Bulgarian MPs block graft law veto 

Bulgarian MPs block graft law veto 

Bulgarian MPs have voted to push ahead with a controversial anti-corruption bill, although the president refused to sign it into law.

The bill, which was first approved by the legislature last month, calls for the streamlining of the anti-corruption bureaucracy by consolidating several agencies into a single body, the cumbersome-sounding Counter Corruption and Forfeiture of Unlawfully Acquired Assets Commission.

It has been claimed by critics that, because the new agency’s management would be appointed by parliament, it would lack independence and could be used by the ruling party to persecute opponents.

Anti-corruption reforms have been pushed for by the European Union, which still follows Bulgarian efforts to crackdown on corruption 11 years after joining the bloc. Bulgaria is the EU’s poorest country and widely considered to be its most corrupt.

Graft watchdog Transparency International says Bulgaria is the EU’s most corrupt member.

Bulgaria this week acquired the rotating presidency of the European Union.

The new agency in Sofia will reportedly also have the ability to seize illegally acquired funds and property.

The bill’s passage was delayed because President Rumen Radev (pictured) vetoed the bill by refusing to sign it, questioning its legislative efficiency and criticised the bill for not offering any protection to whistleblowers. He claimed it would therefore prevent anonymous tip-offs.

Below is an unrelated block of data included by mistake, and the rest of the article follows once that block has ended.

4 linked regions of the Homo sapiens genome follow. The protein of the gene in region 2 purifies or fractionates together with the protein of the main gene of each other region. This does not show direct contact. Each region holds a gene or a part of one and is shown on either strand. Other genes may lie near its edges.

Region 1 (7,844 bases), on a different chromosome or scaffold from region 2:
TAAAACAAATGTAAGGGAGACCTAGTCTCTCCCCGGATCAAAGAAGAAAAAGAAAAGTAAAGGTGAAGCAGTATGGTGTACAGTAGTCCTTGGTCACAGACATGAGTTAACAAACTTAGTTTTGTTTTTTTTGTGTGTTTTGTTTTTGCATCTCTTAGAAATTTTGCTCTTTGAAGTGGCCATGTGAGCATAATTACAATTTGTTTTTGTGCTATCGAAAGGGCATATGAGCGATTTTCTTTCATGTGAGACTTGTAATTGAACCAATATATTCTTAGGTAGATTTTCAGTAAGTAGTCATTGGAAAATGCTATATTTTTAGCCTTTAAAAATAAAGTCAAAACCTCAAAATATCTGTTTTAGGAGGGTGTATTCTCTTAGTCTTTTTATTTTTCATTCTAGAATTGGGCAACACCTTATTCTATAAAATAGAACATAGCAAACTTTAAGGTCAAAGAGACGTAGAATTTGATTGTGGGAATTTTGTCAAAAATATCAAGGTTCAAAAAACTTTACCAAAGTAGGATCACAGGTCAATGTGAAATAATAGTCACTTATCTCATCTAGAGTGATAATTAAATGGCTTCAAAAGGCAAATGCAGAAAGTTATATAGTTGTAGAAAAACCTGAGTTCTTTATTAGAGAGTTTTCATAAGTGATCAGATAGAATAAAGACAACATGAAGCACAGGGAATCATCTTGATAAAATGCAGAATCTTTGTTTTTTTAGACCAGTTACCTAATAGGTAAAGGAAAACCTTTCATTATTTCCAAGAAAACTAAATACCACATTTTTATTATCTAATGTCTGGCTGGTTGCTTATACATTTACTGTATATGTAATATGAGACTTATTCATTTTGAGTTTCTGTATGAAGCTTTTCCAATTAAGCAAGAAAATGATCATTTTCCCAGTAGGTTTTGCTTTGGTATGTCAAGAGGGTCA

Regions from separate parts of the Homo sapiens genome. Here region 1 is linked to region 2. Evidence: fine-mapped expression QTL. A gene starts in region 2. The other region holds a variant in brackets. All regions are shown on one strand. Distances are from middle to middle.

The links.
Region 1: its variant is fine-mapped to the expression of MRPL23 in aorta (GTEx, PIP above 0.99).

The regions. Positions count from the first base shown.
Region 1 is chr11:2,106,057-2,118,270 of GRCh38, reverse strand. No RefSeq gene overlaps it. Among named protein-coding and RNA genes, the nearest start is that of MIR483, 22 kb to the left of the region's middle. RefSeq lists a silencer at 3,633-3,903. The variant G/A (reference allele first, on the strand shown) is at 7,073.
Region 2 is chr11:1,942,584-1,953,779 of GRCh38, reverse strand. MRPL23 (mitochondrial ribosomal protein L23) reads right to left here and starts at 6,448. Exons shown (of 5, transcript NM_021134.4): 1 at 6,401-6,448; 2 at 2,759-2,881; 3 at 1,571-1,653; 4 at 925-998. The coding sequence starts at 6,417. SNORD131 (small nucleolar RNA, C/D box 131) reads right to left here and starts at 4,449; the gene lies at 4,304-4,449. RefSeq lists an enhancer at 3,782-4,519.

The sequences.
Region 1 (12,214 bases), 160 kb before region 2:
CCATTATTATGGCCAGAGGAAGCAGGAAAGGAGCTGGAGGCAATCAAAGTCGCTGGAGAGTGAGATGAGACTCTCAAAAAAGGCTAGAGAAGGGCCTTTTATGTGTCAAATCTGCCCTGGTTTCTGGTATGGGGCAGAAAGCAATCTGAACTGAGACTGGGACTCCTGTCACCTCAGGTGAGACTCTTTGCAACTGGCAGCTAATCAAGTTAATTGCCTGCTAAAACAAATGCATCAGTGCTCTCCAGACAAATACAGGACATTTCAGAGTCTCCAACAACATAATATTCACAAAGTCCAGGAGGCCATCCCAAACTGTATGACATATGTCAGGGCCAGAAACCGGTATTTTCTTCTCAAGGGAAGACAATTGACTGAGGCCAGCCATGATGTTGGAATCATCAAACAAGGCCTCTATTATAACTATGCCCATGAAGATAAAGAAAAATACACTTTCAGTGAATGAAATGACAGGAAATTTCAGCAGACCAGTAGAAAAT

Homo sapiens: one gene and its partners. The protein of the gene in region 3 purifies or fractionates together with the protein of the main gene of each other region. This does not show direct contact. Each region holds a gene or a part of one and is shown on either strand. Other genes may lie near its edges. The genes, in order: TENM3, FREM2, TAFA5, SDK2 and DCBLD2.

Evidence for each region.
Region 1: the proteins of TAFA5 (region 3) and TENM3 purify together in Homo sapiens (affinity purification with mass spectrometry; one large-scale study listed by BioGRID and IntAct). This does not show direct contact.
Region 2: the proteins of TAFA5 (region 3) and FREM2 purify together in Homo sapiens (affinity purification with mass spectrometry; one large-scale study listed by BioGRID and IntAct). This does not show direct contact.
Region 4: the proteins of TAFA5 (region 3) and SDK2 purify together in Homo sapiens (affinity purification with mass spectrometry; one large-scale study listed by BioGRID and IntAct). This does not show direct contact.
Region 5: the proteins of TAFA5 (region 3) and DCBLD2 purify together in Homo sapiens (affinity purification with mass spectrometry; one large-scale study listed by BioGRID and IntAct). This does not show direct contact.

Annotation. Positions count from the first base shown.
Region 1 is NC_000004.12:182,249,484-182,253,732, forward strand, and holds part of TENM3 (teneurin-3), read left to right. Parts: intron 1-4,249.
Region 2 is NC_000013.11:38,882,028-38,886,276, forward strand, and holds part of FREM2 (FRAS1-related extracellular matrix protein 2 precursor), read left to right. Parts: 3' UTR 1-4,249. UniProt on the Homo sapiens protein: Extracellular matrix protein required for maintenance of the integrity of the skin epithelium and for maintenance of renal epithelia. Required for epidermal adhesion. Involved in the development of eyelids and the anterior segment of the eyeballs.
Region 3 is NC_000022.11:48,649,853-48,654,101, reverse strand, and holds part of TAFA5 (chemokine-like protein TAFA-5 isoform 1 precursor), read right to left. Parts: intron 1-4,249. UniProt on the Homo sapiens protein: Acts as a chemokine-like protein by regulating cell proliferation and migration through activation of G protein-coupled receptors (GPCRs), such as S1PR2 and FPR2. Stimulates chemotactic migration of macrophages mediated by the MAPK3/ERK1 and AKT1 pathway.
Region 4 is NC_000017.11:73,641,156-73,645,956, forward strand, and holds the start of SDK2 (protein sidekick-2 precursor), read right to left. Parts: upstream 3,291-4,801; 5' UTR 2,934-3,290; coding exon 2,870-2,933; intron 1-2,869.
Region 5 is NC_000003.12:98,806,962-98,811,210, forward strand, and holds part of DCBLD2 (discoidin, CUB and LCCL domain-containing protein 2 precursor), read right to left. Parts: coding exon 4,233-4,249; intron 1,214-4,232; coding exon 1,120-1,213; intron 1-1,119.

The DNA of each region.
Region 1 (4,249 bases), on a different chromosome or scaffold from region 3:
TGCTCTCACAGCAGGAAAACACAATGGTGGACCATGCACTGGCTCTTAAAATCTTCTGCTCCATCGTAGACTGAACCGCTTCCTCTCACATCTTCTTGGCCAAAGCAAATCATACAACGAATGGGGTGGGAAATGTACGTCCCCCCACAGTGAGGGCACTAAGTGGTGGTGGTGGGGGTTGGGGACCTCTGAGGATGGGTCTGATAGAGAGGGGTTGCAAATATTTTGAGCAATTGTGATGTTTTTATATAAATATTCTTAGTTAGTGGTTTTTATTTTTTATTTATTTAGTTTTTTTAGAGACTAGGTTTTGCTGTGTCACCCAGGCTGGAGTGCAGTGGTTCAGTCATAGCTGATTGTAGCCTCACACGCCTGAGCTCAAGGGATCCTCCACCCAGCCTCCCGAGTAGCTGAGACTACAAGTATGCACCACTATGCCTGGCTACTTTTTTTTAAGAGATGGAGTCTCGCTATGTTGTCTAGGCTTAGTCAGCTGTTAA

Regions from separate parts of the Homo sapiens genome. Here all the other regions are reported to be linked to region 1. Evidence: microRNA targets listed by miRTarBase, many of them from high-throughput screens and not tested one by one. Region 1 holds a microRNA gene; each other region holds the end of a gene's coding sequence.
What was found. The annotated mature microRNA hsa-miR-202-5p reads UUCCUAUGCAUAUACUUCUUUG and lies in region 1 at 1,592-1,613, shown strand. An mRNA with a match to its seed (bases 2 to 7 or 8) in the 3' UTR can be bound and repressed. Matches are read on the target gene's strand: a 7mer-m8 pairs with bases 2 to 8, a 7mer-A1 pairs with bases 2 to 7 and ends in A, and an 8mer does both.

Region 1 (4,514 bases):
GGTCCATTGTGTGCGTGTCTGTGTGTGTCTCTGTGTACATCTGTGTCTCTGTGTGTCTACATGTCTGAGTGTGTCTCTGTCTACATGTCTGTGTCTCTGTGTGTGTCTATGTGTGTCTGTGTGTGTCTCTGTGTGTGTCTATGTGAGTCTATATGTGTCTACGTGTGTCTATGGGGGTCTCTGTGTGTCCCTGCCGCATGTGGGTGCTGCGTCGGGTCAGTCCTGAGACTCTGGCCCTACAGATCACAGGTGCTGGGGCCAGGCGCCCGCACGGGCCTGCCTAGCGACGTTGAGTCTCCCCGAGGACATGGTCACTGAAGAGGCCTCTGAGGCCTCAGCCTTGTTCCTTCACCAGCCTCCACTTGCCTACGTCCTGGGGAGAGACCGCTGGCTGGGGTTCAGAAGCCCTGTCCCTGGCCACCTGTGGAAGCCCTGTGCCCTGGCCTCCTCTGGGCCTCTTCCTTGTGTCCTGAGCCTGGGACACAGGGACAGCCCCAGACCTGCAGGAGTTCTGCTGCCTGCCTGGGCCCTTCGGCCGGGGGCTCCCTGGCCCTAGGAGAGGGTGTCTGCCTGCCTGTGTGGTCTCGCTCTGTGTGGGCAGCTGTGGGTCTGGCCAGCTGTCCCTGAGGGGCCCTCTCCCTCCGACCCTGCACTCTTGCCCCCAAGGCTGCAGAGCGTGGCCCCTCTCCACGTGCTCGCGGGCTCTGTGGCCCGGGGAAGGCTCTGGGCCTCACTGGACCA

But the motion to override the presidential veto was passed by 146 votes in the 240-seat chamber, with support from members of the ruling centre-right GERB party, allies in the nationalist United Patriots and opposition MPs from the Movement for Rights and Freedoms and Volya parliamentarians. Socialist Party members voted against the anti-graft legislation.

“The president’s veto was like the last chance to adjust your policy on corruption,” Kornelia Ninova, the Socialist Party’s chief, told the chamber.

Radev also opposed the creation of a five-member board responsible for overseeing the corruption-busting organisation, fearing political interference as board members are to be elected by parliamentarians.

“Today, by rejecting the president’s veto, our country will fulfil a commitment to the European Commission,” GERB legislative leader Tsvetan Tsvetanov told the parliament.

The president reportedly now has no choice but to approve the divisive bill.

 

President Rumen Radev greets US troops. Picture credit: US European Command

 

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